4    def getModifiedArray(self, length: int, updates: List[List[int]]) -> List[int]:
5        d = [0] * length
6        for l, r, c in updates:
7            d[l] += c
8            if r + 1 < length:
9                d[r + 1] -= c
10        return list(accumulate(d))

In this code example, accumulate is an in-built Python function from the itertools module that computes the cumulative sum of the elements. This effectively does the last step of our prefix sum implementation for us.

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Example Walkthrough

Let's illustrate the solution approach with a small example.

Consider an array of length = 5 which is initially [0, 0, 0, 0, 0]. Suppose we have the following updates = [[1, 3, 2], [2, 4, 3]] which includes two update operations.

  1. Initialize the difference array d which is the same size as our initial array: d = [0, 0, 0, 0, 0]

  2. Apply the first update [1, 3, 2]:

    • Add the increment 2 to d[startIdx] which is d[1], so now d = [0, 2, 0, 0, 0].
    • Subtract the increment 2 from d[endIdx + 1] which is d[4], but d[4] is out of bounds for the first update's end index, so d remains unchanged here.
  3. Apply the second update [2, 4, 3]:

    • Add the increment 3 to d[startIdx] which is d[2], now d = [0, 2, 3, 0, 0].
    • Subtract the increment 3 from d[endIdx + 1] which is not applicable here as endIdx + 1 equals 5 which is out of bounds, hence no subtraction is done.
  4. With all updates applied, the difference array d is: d = [0, 2, 3, 0, 0]

  5. Now use the accumulate function to calculate the prefix sum array from the difference array d: Final array = list(accumulate(d)) = [0, 2, 5, 5, 5]

The final array after applying all updates will be [0, 2, 5, 5, 5].

This example confirms that the prefix sum technique updates the initial zero-filled array efficiently with the given range update operations.

Solution Implementation

1from itertools import accumulate  # Import the accumulate function from itertools
3class Solution:
4    def getModifiedArray(self, length: int, updates: List[List[int]]) -> List[int]:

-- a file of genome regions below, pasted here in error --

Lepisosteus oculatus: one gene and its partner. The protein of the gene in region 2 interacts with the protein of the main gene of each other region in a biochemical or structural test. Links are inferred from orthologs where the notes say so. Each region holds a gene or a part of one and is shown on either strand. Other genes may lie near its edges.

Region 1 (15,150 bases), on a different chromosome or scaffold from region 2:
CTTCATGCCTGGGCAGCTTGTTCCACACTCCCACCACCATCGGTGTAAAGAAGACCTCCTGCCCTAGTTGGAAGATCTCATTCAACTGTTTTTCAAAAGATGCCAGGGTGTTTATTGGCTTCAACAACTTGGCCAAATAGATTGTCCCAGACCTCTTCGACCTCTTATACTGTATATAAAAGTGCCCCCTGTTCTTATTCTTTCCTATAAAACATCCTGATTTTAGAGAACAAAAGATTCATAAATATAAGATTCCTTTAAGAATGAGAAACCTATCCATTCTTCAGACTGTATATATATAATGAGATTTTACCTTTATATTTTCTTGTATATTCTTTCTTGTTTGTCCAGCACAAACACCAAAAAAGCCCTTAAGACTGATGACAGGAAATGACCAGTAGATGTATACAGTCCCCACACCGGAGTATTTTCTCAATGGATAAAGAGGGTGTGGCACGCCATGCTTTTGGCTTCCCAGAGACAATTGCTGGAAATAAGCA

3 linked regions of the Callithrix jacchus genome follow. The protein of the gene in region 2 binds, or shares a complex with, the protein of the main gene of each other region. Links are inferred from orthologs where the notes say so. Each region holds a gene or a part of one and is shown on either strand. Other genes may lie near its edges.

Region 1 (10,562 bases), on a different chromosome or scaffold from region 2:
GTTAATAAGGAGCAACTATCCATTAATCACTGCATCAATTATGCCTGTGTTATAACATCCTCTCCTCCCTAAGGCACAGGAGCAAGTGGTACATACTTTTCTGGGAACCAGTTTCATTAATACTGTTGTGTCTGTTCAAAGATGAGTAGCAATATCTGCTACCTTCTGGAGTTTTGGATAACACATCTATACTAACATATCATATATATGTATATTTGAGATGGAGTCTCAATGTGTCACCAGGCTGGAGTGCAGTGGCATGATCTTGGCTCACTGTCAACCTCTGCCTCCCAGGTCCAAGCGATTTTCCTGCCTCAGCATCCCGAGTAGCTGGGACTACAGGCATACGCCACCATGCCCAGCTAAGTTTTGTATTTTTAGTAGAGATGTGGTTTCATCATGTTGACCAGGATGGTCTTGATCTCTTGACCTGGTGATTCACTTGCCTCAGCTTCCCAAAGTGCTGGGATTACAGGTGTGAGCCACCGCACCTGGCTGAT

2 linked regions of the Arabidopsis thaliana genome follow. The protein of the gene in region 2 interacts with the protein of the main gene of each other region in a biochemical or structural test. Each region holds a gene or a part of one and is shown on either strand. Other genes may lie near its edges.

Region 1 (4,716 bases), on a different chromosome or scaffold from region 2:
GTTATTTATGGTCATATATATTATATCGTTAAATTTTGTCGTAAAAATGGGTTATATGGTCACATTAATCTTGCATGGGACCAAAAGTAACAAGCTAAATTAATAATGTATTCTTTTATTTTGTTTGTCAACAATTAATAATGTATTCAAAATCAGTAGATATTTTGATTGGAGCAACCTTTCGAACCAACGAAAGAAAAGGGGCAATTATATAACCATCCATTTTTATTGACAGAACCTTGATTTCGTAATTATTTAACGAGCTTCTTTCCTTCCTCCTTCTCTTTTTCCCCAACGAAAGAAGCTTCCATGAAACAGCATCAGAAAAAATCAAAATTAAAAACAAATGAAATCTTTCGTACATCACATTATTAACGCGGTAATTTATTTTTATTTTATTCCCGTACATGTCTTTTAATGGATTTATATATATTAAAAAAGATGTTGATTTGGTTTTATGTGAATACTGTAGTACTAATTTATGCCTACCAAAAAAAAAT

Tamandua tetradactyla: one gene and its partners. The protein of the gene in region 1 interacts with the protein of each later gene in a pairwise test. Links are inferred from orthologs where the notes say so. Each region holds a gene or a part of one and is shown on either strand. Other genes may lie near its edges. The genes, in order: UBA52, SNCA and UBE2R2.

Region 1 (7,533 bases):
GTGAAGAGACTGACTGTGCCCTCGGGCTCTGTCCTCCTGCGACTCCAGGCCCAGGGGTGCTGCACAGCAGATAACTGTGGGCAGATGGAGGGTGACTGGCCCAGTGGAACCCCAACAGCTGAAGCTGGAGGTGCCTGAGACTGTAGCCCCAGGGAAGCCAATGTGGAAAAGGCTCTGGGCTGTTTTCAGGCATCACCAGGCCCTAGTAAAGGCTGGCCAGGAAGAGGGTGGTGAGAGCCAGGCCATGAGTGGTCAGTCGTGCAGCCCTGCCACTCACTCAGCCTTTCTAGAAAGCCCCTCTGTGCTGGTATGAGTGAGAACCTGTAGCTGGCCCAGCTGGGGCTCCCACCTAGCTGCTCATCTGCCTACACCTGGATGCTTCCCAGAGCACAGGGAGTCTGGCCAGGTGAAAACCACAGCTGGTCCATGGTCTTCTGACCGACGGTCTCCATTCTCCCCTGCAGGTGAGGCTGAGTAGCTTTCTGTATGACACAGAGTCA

5        # Initialize the result array with zeros of given length
6        result = [0] * length
8        # Iterate through each update operation described by [start, end, increment]
9        for start, end, increment in updates:
10            # Apply the increment to the start index
11            result[start] += increment
13            # If the end index + 1 is within bounds, apply the negative increment
14            # This is done to cancel the previous addition beyond the end index
15            if end + 1 < length:
16                result[end + 1] -= increment
18        # Use accumulate to compute the running total, which applies the updates
19        return list(accumulate(result))
21# Example usage:
22# sol = Solution()
23# print(sol.getModifiedArray(5, [[1,3,2],[2,4,3],[0,2,-2]]))
1class Solution {
2    // Method to compute the modified array after a sequence of updates
3    public int[] getModifiedArray(int length, int[][] updates) {
4        // Create an array 'difference' initialized to zero, with the given length
5        int[] difference = new int[length];
7        // Apply each update in the updates array
8        for (int[] update : updates) {
9            int startIndex = update[0]; // Start index for the update
10            int endIndex = update[1];   // End index for the update
11            int increment = update[2];  // Value to add to the subarray
13            // Apply increment to the start index
14            difference[startIndex] += increment;
16            // If the end index is not the last element,
17            // apply the negation of increment to the element after the end index
18            if (endIndex + 1 < length) {
19                difference[endIndex + 1] -= increment;
20            }
21        }
23        // Convert the 'difference' array into the actual array 'result'
24        // where each element is the cumulative sum from start to that index
25        for (int i = 1; i < length; i++) {
26            difference[i] += difference[i - 1];
27        }
29        // Return the resultant modified array
30        return difference;
31    }
1#include <vector>
3class Solution {
5    // Function to calculate the modified array based on intervals of updates